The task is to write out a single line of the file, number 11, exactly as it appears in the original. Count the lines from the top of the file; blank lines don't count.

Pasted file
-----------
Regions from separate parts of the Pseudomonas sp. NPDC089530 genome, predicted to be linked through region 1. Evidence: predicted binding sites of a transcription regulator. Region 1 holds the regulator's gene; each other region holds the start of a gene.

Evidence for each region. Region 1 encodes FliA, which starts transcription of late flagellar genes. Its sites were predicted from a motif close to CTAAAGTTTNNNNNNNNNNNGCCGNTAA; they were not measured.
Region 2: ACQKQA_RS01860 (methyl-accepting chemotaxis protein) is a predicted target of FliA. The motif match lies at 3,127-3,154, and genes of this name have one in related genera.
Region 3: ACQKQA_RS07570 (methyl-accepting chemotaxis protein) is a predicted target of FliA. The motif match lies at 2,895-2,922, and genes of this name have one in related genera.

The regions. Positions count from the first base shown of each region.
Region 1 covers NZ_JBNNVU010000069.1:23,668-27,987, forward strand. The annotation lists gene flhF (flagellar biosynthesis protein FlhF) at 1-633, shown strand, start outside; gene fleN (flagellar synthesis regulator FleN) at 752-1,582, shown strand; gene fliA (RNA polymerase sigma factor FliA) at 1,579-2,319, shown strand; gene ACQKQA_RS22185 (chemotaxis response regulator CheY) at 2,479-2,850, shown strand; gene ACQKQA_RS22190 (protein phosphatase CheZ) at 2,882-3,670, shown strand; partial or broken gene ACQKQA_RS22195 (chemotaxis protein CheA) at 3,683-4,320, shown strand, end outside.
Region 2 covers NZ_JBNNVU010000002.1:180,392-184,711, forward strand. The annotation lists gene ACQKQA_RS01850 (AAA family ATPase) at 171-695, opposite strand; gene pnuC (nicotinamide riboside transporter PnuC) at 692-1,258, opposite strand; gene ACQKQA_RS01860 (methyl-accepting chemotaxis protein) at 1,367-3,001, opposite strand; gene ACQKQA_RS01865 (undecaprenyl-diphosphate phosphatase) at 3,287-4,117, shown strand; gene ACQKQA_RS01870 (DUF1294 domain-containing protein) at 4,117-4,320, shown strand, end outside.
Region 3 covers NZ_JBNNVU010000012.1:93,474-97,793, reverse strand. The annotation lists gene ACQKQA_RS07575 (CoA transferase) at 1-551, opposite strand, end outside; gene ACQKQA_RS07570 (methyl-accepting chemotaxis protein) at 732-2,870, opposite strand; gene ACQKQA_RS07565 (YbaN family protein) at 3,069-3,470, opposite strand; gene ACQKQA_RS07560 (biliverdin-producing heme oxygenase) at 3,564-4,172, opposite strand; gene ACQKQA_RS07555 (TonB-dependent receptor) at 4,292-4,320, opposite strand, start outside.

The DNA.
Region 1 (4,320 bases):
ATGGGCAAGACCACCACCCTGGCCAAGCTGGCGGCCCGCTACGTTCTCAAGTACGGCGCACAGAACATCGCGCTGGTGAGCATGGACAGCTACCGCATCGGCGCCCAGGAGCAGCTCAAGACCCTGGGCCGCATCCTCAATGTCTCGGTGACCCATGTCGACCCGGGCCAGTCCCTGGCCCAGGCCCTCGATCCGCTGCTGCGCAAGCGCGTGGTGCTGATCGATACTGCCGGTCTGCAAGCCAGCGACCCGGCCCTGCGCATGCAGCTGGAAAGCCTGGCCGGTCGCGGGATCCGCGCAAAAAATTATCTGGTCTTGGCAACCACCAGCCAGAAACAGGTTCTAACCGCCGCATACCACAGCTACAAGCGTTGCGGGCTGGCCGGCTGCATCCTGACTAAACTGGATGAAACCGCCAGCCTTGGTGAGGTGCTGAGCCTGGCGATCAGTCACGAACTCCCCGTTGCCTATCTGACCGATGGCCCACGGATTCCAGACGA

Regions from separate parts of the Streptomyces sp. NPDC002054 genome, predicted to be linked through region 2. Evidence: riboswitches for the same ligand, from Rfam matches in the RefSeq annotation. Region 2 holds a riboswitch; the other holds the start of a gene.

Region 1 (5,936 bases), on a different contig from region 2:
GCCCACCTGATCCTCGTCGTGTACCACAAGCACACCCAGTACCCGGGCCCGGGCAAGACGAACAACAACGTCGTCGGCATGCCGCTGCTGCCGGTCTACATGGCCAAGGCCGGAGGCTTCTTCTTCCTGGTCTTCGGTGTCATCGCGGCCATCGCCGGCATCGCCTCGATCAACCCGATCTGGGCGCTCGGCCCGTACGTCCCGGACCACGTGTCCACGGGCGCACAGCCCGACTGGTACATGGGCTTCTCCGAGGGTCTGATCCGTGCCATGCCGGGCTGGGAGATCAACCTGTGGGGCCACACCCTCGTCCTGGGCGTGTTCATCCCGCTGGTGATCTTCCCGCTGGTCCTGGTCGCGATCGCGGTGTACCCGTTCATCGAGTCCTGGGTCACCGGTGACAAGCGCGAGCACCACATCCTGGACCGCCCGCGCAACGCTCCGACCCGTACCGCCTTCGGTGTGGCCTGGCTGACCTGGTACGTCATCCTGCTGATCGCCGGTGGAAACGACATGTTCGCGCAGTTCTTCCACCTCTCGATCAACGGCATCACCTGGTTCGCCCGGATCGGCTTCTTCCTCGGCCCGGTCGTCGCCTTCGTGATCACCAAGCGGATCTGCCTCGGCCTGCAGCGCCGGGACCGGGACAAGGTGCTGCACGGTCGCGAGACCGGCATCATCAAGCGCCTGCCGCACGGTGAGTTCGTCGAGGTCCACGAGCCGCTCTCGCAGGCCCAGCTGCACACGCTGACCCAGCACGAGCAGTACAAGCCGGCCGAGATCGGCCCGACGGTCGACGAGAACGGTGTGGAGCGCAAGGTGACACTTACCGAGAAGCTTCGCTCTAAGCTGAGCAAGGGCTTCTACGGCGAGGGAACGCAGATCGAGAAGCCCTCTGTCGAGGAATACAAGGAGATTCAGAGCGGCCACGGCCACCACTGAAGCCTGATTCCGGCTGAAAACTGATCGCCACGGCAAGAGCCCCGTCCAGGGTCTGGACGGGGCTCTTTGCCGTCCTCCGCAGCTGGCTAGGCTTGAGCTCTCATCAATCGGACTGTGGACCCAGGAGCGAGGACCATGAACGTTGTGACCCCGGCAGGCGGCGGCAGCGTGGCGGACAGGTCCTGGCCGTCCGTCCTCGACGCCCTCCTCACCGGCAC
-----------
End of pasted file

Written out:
ATGGGCAAGACCACCACCCTGGCCAAGCTGGCGGCCCGCTACGTTCTCAAGTACGGCGCACAGAACATCGCGCTGGTGAGCATGGACAGCTACCGCATCGGCGCCCAGGAGCAGCTCAAGACCCTGGGCCGCATCCTCAATGTCTCGGTGACCCATGTCGACCCGGGCCAGTCCCTGGCCCAGGCCCTCGATCCGCTGCTGCGCAAGCGCGTGGTGCTGATCGATACTGCCGGTCTGCAAGCCAGCGACCCGGCCCTGCGCATGCAGCTGGAAAGCCTGGCCGGTCGCGGGATCCGCGCAAAAAATTATCTGGTCTTGGCAACCACCAGCCAGAAACAGGTTCTAACCGCCGCATACCACAGCTACAAGCGTTGCGGGCTGGCCGGCTGCATCCTGACTAAACTGGATGAAACCGCCAGCCTTGGTGAGGTGCTGAGCCTGGCGATCAGTCACGAACTCCCCGTTGCCTATCTGACCGATGGCCCACGGATTCCAGACGA